Event Title

Musical Sounds and Silences: Violence, Contested Meanings and Spaces in Accra, Ghana

Start Date

12-1-2012 3:30 PM

End Date

12-1-2012 5:00 PM

Description

In May 1998, a number of Ga youth raided the Lighthouse Chapel Pentecostal church at Korle Bu in the middle of their service, beating members of the organization and seizing their musical instruments. This violent act was part of the growing contestation over the one-month ban on noise making in Accra, a crucial observance and important phase leading to the Ga Homowo (“hooting at hunger”) harvest festival required by Ga traditional authorities to appease deities and spiritual cleansing. From the perspective of Christian worshipers, including Ga members of the congregation, observance of this annual requirement amounts to blasphemy and an attack on religious freedom since it denies them the ability for musical performance during worship. Through closer examination of this case study, this discussion investigates the intersection of music and musical instruments; Ga spatial, cultural and economic marginalization; the negotiation, contestation and meaning of urban sacred space; and violence to uncover the multiple meanings and perspectives at the nexus of music, religion, ethnic identity, noise, urbanization and conflict in the megacity of Accra. Particular emphasis will be paid to music's role as a signifier of religious and cultural difference, and the aesthetic-symbolic medium through which conflict is performed.

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Jan 12th, 3:30 PM Jan 12th, 5:00 PM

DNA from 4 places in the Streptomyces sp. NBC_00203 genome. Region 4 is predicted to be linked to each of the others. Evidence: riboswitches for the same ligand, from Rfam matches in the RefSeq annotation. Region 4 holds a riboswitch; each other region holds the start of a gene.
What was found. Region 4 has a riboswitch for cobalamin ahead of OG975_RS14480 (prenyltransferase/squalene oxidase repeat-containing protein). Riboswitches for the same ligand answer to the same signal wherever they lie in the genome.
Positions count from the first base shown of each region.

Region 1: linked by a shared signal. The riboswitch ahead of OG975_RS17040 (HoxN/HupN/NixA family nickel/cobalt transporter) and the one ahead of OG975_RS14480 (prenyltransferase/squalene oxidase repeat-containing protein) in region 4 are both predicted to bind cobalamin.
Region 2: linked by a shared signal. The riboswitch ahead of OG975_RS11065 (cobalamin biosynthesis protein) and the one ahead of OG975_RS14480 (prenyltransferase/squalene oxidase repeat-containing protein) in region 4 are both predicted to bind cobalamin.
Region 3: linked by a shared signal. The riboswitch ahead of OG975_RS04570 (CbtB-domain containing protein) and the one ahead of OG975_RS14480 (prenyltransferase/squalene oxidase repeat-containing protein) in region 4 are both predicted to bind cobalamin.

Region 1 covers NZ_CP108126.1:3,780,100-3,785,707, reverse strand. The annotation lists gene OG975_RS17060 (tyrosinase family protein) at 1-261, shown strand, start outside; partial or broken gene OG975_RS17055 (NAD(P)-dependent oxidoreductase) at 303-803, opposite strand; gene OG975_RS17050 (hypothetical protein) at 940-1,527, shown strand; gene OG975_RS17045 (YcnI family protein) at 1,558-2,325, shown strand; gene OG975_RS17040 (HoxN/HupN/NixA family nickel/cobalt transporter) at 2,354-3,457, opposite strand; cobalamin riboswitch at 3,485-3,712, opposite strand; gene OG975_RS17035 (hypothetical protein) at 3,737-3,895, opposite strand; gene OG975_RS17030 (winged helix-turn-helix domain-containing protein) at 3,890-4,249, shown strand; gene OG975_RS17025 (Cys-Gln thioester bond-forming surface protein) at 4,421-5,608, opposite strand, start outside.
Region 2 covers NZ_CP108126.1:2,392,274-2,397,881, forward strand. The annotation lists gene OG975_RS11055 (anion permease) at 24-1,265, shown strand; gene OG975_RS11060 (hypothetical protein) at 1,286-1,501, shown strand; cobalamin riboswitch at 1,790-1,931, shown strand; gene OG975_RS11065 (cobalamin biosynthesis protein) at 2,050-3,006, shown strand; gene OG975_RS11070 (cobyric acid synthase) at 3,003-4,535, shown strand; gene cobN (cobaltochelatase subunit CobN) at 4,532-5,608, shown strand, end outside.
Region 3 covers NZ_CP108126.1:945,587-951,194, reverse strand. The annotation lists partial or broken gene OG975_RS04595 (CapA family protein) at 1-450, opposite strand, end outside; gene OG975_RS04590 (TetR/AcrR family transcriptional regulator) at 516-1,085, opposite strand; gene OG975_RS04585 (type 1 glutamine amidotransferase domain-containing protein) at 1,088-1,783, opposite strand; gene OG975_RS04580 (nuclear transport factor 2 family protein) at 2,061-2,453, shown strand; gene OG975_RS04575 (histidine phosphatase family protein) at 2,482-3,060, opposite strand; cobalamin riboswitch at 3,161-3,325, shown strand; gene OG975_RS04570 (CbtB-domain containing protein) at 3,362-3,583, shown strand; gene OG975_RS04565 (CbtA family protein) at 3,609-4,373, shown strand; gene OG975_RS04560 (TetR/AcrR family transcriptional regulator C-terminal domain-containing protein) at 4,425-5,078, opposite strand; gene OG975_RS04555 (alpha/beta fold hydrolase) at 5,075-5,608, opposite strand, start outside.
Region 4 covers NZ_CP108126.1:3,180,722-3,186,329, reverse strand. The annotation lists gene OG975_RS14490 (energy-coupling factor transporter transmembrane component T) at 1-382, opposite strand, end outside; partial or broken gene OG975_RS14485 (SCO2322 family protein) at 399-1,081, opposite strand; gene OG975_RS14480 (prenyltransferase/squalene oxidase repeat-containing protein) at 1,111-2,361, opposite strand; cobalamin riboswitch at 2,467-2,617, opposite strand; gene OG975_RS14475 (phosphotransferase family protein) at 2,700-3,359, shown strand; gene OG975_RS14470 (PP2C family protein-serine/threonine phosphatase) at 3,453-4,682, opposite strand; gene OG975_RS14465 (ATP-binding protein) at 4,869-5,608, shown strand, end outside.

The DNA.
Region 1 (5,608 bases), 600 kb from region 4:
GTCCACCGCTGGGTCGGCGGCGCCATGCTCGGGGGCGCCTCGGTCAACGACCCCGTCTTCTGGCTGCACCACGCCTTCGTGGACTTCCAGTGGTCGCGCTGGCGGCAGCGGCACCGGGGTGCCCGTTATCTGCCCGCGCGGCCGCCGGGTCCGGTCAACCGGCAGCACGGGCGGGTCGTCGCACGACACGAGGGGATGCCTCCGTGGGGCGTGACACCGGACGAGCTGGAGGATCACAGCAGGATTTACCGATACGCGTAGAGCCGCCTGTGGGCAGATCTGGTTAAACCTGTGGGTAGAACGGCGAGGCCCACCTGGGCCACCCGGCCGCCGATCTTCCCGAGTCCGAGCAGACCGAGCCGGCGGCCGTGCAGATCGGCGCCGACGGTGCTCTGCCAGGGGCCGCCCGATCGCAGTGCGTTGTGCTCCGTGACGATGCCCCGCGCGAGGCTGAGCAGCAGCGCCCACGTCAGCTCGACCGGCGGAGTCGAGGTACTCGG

Musical Sounds and Silences: Violence, Contested Meanings and Spaces in Accra, Ghana

In May 1998, a number of Ga youth raided the Lighthouse Chapel Pentecostal church at Korle Bu in the middle of their service, beating members of the organization and seizing their musical instruments. This violent act was part of the growing contestation over the one-month ban on noise making in Accra, a crucial observance and important phase leading to the Ga Homowo (“hooting at hunger”) harvest festival required by Ga traditional authorities to appease deities and spiritual cleansing. From the perspective of Christian worshipers, including Ga members of the congregation, observance of this annual requirement amounts to blasphemy and an attack on religious freedom since it denies them the ability for musical performance during worship. Through closer examination of this case study, this discussion investigates the intersection of music and musical instruments; Ga spatial, cultural and economic marginalization; the negotiation, contestation and meaning of urban sacred space; and violence to uncover the multiple meanings and perspectives at the nexus of music, religion, ethnic identity, noise, urbanization and conflict in the megacity of Accra. Particular emphasis will be paid to music's role as a signifier of religious and cultural difference, and the aesthetic-symbolic medium through which conflict is performed.